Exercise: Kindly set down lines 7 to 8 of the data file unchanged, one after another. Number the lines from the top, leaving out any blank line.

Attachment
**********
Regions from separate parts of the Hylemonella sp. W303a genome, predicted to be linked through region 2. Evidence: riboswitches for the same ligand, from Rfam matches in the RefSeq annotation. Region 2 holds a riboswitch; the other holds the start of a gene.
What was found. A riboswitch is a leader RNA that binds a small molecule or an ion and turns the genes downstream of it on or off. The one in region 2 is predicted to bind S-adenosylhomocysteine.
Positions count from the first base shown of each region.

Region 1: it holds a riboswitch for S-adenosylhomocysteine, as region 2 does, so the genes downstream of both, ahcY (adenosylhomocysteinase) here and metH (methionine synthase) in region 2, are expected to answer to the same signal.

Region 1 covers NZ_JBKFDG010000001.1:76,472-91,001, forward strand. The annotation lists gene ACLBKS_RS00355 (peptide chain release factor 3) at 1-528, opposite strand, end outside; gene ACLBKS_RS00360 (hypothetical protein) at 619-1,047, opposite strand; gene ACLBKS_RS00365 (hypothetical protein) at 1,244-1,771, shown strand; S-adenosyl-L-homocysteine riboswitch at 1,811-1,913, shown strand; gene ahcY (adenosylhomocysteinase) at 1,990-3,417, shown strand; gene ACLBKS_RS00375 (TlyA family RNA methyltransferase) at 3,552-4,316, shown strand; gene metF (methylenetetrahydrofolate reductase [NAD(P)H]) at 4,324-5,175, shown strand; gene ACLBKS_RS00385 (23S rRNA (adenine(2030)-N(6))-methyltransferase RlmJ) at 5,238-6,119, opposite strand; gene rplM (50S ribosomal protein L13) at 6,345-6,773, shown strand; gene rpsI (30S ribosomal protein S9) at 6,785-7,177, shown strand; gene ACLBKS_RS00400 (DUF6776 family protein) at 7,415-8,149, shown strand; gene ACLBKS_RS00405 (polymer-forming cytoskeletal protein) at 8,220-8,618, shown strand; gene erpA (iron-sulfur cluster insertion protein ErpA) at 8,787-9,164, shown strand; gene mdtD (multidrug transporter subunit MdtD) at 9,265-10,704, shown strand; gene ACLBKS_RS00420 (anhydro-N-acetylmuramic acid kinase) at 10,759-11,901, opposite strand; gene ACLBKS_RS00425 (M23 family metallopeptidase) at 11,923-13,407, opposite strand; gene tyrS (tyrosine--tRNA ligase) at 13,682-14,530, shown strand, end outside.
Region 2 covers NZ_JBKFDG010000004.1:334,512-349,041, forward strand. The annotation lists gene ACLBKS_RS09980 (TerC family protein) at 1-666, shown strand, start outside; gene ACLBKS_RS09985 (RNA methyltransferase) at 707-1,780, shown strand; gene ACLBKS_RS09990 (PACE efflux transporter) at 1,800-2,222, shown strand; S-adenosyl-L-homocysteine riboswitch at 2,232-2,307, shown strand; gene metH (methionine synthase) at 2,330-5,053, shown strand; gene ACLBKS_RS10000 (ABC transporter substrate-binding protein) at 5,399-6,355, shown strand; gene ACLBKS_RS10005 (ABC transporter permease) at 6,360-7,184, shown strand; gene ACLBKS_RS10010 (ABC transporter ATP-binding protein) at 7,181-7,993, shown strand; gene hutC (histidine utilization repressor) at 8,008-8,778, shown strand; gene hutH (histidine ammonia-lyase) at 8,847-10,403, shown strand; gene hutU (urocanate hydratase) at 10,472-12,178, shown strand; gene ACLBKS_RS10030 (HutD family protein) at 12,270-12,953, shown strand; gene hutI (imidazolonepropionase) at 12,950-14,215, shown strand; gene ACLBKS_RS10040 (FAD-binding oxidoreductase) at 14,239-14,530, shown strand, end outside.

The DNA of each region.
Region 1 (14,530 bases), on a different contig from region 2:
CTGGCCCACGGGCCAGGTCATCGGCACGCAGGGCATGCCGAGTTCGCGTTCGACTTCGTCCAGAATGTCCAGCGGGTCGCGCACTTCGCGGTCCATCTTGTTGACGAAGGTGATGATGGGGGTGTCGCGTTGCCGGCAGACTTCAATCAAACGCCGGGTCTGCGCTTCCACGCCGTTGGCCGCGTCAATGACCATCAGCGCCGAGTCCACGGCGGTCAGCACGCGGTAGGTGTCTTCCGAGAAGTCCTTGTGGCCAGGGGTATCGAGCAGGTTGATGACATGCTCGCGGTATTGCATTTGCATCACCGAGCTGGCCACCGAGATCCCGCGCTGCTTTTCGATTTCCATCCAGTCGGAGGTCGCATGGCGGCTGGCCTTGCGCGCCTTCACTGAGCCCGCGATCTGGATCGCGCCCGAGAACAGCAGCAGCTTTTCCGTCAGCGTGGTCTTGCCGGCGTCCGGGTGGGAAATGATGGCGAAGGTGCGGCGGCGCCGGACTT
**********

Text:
The DNA of each region.
Region 1 (14,530 bases), on a different contig from region 2: